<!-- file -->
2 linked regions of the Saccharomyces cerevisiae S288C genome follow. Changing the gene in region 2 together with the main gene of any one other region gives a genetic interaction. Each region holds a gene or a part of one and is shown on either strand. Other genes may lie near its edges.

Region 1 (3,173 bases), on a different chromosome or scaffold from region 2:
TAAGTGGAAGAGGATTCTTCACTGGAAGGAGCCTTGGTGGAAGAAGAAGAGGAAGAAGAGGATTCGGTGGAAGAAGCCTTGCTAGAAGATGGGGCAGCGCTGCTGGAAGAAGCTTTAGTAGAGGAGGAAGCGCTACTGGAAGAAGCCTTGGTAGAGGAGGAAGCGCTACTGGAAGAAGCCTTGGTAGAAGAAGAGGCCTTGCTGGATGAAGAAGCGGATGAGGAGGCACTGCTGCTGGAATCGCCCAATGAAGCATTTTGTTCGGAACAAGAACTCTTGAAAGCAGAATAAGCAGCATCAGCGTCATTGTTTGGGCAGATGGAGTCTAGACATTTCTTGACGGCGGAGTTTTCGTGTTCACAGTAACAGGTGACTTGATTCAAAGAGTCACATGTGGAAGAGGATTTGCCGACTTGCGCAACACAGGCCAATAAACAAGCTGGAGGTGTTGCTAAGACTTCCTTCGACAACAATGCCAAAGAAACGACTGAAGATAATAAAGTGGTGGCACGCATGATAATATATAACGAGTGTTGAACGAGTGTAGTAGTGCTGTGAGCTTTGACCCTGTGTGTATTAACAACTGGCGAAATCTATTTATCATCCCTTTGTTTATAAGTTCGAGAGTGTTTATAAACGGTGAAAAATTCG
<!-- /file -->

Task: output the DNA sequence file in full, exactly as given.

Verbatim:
2 linked regions of the Saccharomyces cerevisiae S288C genome follow. Changing the gene in region 2 together with the main gene of any one other region gives a genetic interaction. Each region holds a gene or a part of one and is shown on either strand. Other genes may lie near its edges.

Region 1 (3,173 bases), on a different chromosome or scaffold from region 2:
TAAGTGGAAGAGGATTCTTCACTGGAAGGAGCCTTGGTGGAAGAAGAAGAGGAAGAAGAGGATTCGGTGGAAGAAGCCTTGCTAGAAGATGGGGCAGCGCTGCTGGAAGAAGCTTTAGTAGAGGAGGAAGCGCTACTGGAAGAAGCCTTGGTAGAGGAGGAAGCGCTACTGGAAGAAGCCTTGGTAGAAGAAGAGGCCTTGCTGGATGAAGAAGCGGATGAGGAGGCACTGCTGCTGGAATCGCCCAATGAAGCATTTTGTTCGGAACAAGAACTCTTGAAAGCAGAATAAGCAGCATCAGCGTCATTGTTTGGGCAGATGGAGTCTAGACATTTCTTGACGGCGGAGTTTTCGTGTTCACAGTAACAGGTGACTTGATTCAAAGAGTCACATGTGGAAGAGGATTTGCCGACTTGCGCAACACAGGCCAATAAACAAGCTGGAGGTGTTGCTAAGACTTCCTTCGACAACAATGCCAAAGAAACGACTGAAGATAATAAAGTGGTGGCACGCATGATAATATATAACGAGTGTTGAACGAGTGTAGTAGTGCTGTGAGCTTTGACCCTGTGTGTATTAACAACTGGCGAAATCTATTTATCATCCCTTTGTTTATAAGTTCGAGAGTGTTTATAAACGGTGAAAAATTCG